Trends continue to point to improving real estate conditions

Annette Miller
Michael Burkhard

Phil Castle, The Business Times

Increasing real estate activity and decreasing property foreclosure activity continue to point to improving conditions in Mesa County.

“We keep trudging that way, and it’s really great to see,” said Annette Miller, vice president of Heritage Title Co. in Grand Junction.

Michael Burkhard, a real estate agent with RE/MAX 4000 and chairman of the Grand Junction Area Realtors Association, remains upbeat overall.

But he’s also worried regulatory changes and rising interest rates could curb the buying power of some people shopping for homes.

Miller said 360 real estate transactions worth a combined $72.4 million were reported in Mesa County in May. Compared to the same month last year, transactions increased 6.8 percent and dollar volume increased 8.9 percent.

Four large transactions worth a total of almost $5.4 million accounted for some of the increase in the dollar volume, but so did rising prices, Miller said.

The May numbers bring total real estate activity in Mesa County through the first five months of the year to 1,377 transactions worth a collective $274.2 million.

Compared to the same span in 2012, transactions increased 3.8 percent and dollar volume rose 6 percent.

Miller said she expects slow, but steady, growth in the real estate market to continue through this year as historically low interest rates continue to drive demand.

Burkhard said he expects modest increases in sales and dollar volume as low inventory levels push up prices, particularly in the lower ranges.

According to the latest results of monthly analysis by CoreLogic, homes prices in Grand Junction increased between 5.5 percent and 14.9 percent from April 2012 to April 2013.

Including foreclosure sales, short sales and other distressed sales that typically bring lower prices, home prices increased 5.5 percent. Excluding distressed sales, prices increased 14.9 percent, the California-based research firm reported.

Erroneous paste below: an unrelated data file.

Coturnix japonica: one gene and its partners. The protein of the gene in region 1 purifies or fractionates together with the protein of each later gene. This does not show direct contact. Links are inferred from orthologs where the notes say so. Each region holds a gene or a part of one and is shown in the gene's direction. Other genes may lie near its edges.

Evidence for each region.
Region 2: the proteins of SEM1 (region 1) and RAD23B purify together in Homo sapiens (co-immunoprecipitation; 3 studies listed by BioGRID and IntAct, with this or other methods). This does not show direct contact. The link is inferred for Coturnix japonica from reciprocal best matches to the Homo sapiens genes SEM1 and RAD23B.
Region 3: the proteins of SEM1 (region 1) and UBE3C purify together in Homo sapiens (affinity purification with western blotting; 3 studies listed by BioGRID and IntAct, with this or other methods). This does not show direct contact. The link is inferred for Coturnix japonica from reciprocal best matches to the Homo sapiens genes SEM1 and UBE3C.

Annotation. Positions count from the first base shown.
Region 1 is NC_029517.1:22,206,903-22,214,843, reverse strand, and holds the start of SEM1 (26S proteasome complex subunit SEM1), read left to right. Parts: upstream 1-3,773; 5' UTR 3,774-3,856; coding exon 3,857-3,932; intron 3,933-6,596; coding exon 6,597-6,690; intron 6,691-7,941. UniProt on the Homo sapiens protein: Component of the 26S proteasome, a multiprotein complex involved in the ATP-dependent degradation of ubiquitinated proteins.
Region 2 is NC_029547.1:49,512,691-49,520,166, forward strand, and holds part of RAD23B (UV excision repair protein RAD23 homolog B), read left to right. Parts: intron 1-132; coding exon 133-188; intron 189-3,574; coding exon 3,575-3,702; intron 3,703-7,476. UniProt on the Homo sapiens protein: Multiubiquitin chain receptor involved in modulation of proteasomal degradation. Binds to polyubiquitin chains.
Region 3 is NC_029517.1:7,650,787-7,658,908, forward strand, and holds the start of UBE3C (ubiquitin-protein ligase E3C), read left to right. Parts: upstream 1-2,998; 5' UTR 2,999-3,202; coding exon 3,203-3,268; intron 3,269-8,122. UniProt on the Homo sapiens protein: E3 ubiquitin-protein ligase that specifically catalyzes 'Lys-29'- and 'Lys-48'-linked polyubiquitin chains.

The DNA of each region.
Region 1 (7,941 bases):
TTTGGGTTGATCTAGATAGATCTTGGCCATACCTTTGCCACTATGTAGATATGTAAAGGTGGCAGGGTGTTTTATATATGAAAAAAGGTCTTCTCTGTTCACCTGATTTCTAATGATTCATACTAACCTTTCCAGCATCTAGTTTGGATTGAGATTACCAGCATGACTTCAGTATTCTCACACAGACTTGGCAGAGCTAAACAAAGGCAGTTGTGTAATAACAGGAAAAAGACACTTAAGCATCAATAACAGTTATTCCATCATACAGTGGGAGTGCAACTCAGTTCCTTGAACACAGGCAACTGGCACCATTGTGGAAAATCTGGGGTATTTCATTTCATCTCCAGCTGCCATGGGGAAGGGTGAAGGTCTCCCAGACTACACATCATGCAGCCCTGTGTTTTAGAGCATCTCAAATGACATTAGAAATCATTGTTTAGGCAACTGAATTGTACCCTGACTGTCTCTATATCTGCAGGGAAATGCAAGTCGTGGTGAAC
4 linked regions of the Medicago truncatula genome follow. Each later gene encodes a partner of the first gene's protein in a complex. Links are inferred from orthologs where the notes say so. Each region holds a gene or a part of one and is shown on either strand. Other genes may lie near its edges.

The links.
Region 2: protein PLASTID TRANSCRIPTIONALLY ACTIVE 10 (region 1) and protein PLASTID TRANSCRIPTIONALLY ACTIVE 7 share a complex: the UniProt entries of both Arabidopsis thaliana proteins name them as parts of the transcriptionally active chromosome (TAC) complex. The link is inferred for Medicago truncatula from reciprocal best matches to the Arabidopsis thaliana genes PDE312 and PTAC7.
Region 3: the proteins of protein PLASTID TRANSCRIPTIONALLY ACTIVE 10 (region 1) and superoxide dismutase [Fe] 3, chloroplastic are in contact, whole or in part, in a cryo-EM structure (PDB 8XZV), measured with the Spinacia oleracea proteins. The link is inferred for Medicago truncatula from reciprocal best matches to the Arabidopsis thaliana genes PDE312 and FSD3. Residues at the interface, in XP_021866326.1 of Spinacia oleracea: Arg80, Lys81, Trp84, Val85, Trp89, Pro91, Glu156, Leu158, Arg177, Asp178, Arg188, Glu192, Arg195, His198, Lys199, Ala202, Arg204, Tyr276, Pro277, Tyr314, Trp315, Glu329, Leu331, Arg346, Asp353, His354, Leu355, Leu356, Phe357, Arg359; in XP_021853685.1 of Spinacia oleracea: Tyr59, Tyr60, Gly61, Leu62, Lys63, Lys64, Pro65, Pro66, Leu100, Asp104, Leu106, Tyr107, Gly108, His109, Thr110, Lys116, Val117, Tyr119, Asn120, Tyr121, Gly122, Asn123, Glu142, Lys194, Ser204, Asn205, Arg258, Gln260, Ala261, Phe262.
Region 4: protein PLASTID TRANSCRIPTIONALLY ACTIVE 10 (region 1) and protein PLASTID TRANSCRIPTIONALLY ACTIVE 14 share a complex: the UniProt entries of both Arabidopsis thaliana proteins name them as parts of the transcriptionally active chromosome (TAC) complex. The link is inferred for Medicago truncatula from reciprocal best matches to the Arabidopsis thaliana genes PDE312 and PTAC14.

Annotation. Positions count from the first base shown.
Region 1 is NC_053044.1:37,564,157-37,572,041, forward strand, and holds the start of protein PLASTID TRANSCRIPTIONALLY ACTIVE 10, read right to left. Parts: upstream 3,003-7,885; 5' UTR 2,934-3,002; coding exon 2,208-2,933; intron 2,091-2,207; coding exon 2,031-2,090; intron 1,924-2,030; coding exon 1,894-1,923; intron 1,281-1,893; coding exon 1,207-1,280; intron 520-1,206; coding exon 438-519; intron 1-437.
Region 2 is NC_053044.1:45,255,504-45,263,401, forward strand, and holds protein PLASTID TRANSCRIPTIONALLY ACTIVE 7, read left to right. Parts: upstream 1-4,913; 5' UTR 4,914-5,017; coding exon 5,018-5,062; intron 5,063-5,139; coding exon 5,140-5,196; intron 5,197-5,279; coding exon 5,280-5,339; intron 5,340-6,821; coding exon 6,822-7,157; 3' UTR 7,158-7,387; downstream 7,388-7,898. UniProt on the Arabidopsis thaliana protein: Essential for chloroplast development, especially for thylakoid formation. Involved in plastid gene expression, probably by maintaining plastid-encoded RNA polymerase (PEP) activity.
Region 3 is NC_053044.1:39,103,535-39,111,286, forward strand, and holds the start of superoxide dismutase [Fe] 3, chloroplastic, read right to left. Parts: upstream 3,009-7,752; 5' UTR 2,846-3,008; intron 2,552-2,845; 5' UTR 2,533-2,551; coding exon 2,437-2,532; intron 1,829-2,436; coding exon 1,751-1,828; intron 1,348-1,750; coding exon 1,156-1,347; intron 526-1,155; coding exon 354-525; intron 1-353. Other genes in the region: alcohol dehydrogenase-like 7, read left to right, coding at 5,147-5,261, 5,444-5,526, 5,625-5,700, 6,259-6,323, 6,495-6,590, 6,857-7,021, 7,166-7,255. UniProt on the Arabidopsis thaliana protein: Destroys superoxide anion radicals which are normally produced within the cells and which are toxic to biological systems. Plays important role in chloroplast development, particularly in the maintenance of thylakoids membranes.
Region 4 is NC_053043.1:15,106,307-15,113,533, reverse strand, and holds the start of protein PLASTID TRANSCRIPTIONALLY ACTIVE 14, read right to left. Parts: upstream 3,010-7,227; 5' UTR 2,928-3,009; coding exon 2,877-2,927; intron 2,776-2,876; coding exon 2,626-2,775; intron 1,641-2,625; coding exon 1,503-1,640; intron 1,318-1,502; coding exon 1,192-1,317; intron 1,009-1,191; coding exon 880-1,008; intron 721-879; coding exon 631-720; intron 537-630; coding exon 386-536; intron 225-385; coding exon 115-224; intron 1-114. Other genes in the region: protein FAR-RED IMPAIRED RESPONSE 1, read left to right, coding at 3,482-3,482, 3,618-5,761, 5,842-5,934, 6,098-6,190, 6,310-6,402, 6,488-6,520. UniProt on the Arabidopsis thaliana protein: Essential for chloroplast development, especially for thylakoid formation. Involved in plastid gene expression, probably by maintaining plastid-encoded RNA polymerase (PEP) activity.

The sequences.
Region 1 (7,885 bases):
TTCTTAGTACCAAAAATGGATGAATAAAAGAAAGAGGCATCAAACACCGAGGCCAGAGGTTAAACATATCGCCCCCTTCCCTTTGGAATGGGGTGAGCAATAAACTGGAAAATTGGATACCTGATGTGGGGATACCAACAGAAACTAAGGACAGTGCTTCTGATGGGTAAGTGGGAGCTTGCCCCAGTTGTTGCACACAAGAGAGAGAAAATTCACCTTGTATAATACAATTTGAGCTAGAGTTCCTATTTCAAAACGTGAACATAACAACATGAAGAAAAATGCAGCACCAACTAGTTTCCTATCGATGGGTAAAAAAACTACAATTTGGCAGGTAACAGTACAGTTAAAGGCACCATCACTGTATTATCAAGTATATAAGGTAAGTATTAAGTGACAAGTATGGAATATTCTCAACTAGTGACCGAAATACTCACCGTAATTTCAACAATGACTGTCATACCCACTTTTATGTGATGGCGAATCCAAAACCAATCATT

Burkhard agreed prices are “starting to creep up,” but questioned the 14.9 percent figure.

Even as real estate activity has increased in Mesa County, property foreclosure activity has decreased, Miller said.

  For May, 73 foreclosure filings and 68 foreclosure sales were reported, she said. Compared to the same moth last year, filings dropped 31.1 percent and sales held steady. Because of the time between filings and sales, the two don’t occur for an individual property in the same month.

For the first five months of the year, a total of 314 filings and 304 sales were reported. Compared to the same span in 2012, filings fell 42.5 percent and sales decreased 19.4 percent.

Sales of foreclosed properties represented 22.2 percent of all real estate transactions through the first five months of 2013, down from 25.1 percent for the same period in 2012, Miller said Miller said she expects foreclosure activity to continue to trend downward, although Burkhard said he’s concerned  the full inventory of foreclosed properties hasn’t yet been depleted.

Burkhard said he’s also worried about the effects of new regulations requiring mortgage insurance for the life of loans without a 20 percent down payment as well the potential for rising mortgage interest rates that could climb to 5 percent on 30-year loans by the end of the year.

The combination could reduce the purchasing power of some potential homebuyers.

Rising prices and the threat of rising interest rates have prompted some people to search for new homes more actively, he said.